Cast Iron vs. Ceramic Lamps
Deciding between two lamp materials can be daunting, but Antique Lamp Supply is here to help. We offer more than 60 years in the lighting business, providing the expertise you need to make a smart investment that suits your lighting requirements. In this guide, we examine two of the most common materials used to make antique light fixtures: cast iron and ceramic. Although they are scarcely used to make modern light fixtures, cast iron and ceramic antiques can be quite valuable. We take a closer look at the origin, use, and properties of these two materials to give you a better idea of which one to choose or how to care for your antique lamp.
Overview of Cast Iron Lamps
The earliest evidence of cast iron use can be traced back to the 5th century B.C. when it was first created in ancient China and produced to make ploughs, pots, weapons, and other artifacts. It wasn't until the late 18th century that cast iron became a ubiquitous material to make bridges, buildings, and textile mills. Today, you might distinguish cast iron as the material used to make cookware, but a majority of antique porch light fixtures, carriage lamps, and light posts are made of cast iron due to its durability and capability to be painted.
Cast iron is made by a process known as casting, in which metals are melted and poured into molds to create an item of specific dimensions and shape. This iron alloy contains two to four percent carbon and various amounts of silicon and manganese, as well as impurities such as sulfur or phosphorous. Metalworkers reduce mined iron ore in a blast furnace. Once the iron is cast in a mold, it's carefully allowed to cool and solidify. This long-lasting material typically costs less and boasts excellent machinability. Many cast iron light fixtures are finished with a coating that can resist abrasion, corrosion, weather, and UV damage from the sun.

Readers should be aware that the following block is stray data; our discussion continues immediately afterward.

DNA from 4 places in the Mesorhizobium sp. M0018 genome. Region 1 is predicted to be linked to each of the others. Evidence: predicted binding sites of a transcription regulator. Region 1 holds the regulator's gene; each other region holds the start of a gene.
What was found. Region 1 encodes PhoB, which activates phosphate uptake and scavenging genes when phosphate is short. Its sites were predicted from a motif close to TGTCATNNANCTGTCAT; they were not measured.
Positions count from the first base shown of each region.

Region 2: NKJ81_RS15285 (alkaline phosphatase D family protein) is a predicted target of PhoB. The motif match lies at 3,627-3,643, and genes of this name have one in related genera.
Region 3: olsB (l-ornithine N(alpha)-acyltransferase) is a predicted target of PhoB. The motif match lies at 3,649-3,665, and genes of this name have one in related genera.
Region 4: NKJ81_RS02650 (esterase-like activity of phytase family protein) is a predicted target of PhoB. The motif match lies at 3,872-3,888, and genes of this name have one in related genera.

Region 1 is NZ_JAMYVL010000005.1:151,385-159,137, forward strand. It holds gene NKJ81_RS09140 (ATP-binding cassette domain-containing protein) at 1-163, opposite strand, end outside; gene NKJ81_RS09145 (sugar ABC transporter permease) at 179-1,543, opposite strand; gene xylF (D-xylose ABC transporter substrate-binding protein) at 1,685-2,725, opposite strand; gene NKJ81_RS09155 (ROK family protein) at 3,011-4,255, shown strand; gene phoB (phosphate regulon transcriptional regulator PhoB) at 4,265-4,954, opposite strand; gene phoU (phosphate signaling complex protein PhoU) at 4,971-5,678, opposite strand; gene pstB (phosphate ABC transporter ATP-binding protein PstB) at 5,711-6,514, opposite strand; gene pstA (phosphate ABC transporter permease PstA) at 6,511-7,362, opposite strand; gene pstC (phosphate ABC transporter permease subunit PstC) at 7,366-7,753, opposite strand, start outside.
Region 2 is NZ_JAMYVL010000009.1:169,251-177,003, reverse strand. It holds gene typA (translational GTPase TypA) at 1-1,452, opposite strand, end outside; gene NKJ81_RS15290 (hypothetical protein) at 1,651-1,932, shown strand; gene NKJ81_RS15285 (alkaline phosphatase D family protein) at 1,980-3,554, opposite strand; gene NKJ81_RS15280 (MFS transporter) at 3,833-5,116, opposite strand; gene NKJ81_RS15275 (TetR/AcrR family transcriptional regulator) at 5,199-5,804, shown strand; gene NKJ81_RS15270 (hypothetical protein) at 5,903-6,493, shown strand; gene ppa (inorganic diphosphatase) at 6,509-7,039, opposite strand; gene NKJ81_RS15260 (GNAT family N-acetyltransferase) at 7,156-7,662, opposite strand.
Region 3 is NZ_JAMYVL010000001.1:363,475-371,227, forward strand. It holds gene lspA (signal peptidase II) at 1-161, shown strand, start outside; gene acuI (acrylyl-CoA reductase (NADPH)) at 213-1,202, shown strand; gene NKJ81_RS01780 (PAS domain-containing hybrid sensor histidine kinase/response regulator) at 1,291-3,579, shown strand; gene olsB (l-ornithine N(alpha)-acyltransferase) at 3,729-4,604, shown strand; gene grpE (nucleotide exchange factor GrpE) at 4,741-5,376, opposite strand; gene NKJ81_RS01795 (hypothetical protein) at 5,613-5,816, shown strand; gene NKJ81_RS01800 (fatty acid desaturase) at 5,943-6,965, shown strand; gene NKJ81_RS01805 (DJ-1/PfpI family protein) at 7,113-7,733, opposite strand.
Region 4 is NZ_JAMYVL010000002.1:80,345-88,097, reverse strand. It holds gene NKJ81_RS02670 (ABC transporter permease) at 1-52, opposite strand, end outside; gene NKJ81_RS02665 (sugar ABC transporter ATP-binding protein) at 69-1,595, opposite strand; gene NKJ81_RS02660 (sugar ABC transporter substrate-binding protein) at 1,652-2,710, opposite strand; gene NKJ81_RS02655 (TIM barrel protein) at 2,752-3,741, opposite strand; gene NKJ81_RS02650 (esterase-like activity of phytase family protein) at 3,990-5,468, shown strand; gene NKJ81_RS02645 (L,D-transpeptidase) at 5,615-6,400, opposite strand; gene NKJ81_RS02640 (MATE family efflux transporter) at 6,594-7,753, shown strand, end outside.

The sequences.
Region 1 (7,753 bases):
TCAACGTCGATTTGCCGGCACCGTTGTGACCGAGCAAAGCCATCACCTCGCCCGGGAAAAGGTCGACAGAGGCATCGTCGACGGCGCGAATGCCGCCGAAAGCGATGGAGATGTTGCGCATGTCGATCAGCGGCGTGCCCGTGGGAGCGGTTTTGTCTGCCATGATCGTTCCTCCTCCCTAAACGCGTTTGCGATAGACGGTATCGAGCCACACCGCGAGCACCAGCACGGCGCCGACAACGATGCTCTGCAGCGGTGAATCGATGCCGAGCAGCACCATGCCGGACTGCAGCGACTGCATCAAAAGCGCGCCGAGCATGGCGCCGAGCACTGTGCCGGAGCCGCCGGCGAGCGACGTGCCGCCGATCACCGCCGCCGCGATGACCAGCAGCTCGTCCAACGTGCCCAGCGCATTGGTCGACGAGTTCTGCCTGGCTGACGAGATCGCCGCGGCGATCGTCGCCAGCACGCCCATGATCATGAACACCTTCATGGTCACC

One of the greatest benefits to choosing cast iron lighting is that it exudes a classically antique look that might make one think of the Victorian era. From the mid- to late-eighteenth century, manufacturers used cast iron to make lamp bases, brackets, and much more. With a cast iron lamp, lantern, or light fixture, you can add old-fashioned charm to any indoor or outdoor space. To clean a cast iron lamp with signs of light rust, simply rub the blemished areas with a dry cloth. Then scrub the lamp base, bracket, or bowl with a mixture of warm water and gentle detergent.
Overview of Ceramic Lamps
The earliest evidence of ceramic use can be traced back to 24,000 B.C., long before we began producing cast iron. By about 10,000 to 9,000 B.C., people began making ceramic vessels to store water and food. This ancient material is made of clay that is hardened by heat. Over time, Egypt and other ancient civilizations began overheating clay in kilns to produce pottery with a colored glaze. Today, you might underestimate the extent of ceramic materials.
Ceramic plays a significant role in the manufacture of glass, tiles, porcelain, bricks, cement, diamonds, and graphite. By definition, ceramic is an inorganic, non-metallic compound. Manufacturers take mixtures of clay, powders, water, and earthen elements to shape them into specific forms. Many ceramic light fixtures feature a decorative coating or paint-like glaze that is waterproof, but they are also resistant to heat, pressure, and corrosion. Once glazed, ceramics do not stain, and colors don't fade. Though ceramic lamps are durable, they are very fragile, except when compared to their porcelain counterparts. Ceramic lighting also provides poor shock resistance.
To clean a ceramic lamp, simply wipe the lamp's base with a damp cloth and warm, soapy water. Rinse the base with a different cloth and clear water. Dry the lamp thoroughly before replacing the lightbulb and shade. There are a wider variety of ceramic lamps to choose from in comparison to cast iron lamps. You can also make your own ceramic lamp base with just a kiln, clay, and a few supplies. You can also retrofit most ceramic vases into DIY light fixtures.
Cast Iron vs. Ceramic Lamps
As you learned in this article, there are many advantages and disadvantages to cast iron and ceramic lamps. If you have been searching for an old-fashioned fixture to add to your décor, cast iron is an excellent choice that will remind you of the Victorian era. If you have been searching for an intricate accent piece that provides functional accent light, ceramic is a diverse and sophisticated option. If you have any questions about this article or our lamp part collection, please contact us today by calling, emailing, or texting for further assistance.